A trip to Minnesota, Chicago or Detroit? A visit from the Redskins, Cowboys, Giants or Eagles?
All of those are still possibilities for the 2013 Buccaneers, even with the 2012 regular season holding just two more weeks of play.
Since the arrival of a 32nd team in the expansion Houston Texans and the subsequent NFL realignment into eight four-team divisions, the league has followed a scheduling format that deemphasizes the “strength-of-schedule” factor that used to figure prominently in the process. Now, 14 of a team’s 16 games each season are decided by a rotation of division-vs.-division matchups that is known years in advance. In addition to six games within its own division, each team plays all four teams of one of the other three divisions in its conferences and all four teams in one of the four divisions from the other conference.
Astute mathematicians will surely realize that adds up to 14 games, not 16. The remainder is the last vestige of strength-of-schedule considerations. To fill out the final two games on its annual schedule, each team plays one game against the opponents from the two in-conference divisions it is not matched up with that year. As an example, the NFC South was matched with the NFC East this year, meaning the Bucs played the Giants, Eagles, Cowboys and Redskins. For their two matchup games, they played the fourth-place teams from the NFC North and NFC West, as that was where Tampa Bay finished in the South in 2011. That proved to be a road trip to Minnesota in Week Eight and this week’s visit from the St. Louis Rams.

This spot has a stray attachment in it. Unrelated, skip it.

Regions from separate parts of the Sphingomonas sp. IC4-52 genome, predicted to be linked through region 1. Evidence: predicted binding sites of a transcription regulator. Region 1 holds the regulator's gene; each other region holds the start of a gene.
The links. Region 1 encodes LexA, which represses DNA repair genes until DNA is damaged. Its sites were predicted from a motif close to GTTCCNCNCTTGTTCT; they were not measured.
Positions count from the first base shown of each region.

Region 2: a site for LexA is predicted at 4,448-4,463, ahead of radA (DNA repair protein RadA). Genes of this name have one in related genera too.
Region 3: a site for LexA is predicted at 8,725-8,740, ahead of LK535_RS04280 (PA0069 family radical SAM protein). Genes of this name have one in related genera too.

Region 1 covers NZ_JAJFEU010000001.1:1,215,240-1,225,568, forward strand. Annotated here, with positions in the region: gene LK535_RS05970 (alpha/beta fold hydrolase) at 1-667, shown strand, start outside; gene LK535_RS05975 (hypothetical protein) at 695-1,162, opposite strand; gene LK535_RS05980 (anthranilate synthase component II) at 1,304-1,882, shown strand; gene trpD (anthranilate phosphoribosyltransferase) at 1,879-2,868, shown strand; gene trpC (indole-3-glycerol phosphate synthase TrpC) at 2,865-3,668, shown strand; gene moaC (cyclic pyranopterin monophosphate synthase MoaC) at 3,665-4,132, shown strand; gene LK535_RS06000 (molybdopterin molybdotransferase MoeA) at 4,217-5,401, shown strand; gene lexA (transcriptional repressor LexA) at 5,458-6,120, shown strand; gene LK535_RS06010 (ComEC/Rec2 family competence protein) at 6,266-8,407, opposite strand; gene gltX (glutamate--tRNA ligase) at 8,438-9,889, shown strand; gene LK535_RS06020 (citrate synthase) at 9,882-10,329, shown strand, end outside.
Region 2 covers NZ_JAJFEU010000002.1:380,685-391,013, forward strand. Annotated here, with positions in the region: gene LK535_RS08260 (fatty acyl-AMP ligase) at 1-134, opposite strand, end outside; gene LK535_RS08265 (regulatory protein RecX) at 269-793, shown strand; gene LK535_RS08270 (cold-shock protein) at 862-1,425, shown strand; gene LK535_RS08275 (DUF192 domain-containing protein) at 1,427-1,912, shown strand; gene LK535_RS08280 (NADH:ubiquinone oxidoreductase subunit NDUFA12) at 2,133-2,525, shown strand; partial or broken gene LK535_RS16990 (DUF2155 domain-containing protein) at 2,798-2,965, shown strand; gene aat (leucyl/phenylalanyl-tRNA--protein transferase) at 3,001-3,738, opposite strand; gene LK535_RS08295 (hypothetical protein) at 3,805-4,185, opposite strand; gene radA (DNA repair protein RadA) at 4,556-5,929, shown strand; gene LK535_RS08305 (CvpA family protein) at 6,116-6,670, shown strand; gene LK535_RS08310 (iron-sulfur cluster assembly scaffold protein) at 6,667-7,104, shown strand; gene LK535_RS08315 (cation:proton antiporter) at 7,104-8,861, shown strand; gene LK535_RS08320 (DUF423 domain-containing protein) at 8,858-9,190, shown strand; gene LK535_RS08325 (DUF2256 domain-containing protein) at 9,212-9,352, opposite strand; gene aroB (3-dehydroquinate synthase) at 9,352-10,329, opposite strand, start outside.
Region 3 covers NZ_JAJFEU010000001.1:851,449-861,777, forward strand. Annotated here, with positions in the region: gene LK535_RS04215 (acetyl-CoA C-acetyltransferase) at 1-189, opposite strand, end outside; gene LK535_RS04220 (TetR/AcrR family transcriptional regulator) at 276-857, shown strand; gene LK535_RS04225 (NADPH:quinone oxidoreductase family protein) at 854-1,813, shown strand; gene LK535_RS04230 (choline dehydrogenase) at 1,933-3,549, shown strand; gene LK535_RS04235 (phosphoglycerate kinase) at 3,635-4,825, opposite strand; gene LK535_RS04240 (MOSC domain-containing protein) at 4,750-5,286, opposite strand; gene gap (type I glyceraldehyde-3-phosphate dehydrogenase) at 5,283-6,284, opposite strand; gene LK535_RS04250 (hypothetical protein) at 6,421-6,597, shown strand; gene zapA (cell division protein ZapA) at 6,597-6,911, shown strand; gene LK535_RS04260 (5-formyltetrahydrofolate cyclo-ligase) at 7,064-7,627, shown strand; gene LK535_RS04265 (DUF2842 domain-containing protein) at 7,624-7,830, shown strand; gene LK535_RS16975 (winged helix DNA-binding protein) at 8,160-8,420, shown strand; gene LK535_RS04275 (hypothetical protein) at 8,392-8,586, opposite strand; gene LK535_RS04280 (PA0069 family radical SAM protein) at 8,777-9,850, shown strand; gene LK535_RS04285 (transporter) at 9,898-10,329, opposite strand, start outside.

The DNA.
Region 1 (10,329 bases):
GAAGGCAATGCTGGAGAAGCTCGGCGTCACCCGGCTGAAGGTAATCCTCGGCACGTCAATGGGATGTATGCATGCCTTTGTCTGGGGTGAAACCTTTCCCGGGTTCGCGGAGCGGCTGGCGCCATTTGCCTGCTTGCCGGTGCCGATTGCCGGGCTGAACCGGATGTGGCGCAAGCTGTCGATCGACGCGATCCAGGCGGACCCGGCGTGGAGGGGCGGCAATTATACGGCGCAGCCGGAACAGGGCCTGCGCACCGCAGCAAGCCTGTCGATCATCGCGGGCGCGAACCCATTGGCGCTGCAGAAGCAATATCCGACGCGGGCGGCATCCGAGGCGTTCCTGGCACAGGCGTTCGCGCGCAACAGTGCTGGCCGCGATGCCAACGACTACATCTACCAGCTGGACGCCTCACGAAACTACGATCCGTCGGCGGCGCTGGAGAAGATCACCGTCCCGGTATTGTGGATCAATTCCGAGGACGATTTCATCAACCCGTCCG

So what will that strength-of-schedule matching produce for the Buccaneers in 2013? It is seriously difficult to predict at this point.
That’s because the standings in the South, North and East have compressed towards the middle in recent weeks. For example, the Giants looked to be in charge in the East a few weeks ago, and now are in a three-way tie with the Redskins and Cowboys at 8-6, without the ability to control their own destiny. In the North, the Bears were the division leaders just a few weeks ago but are now tied for second with the Vikings and could be on the verge of falling completely out of the NFC playoff race. And even in the Bucs’ division, where it looked like Tampa Bay was headed to a second-place finish, last week’s game in New Orleans and a strong run by the Panthers has left that place up for grabs.
At this point, the Buccaneers could finish anywhere from second to fourth in the South. If they remain in second place, they are most likely to travel to either Chicago or Minnesota (again!) and get a visit from either the Giants or Cowboys. With the tiebreakers as they currently stand, the Bucs are actually in third place behind the Saints, and if the season ended today it would be that Viking-Cowboy combo.
Fourth place in the East and North divisions is already set, as that’s where the Eagles and Lions will stay regardless of what happens over the next two weeks. However, since the Buccaneers could technically still come in fourth behind the Panthers, who are one game back at 5-9, that means a trip to Detroit and another visit from the Eagles remains a possibility for 2013, as well.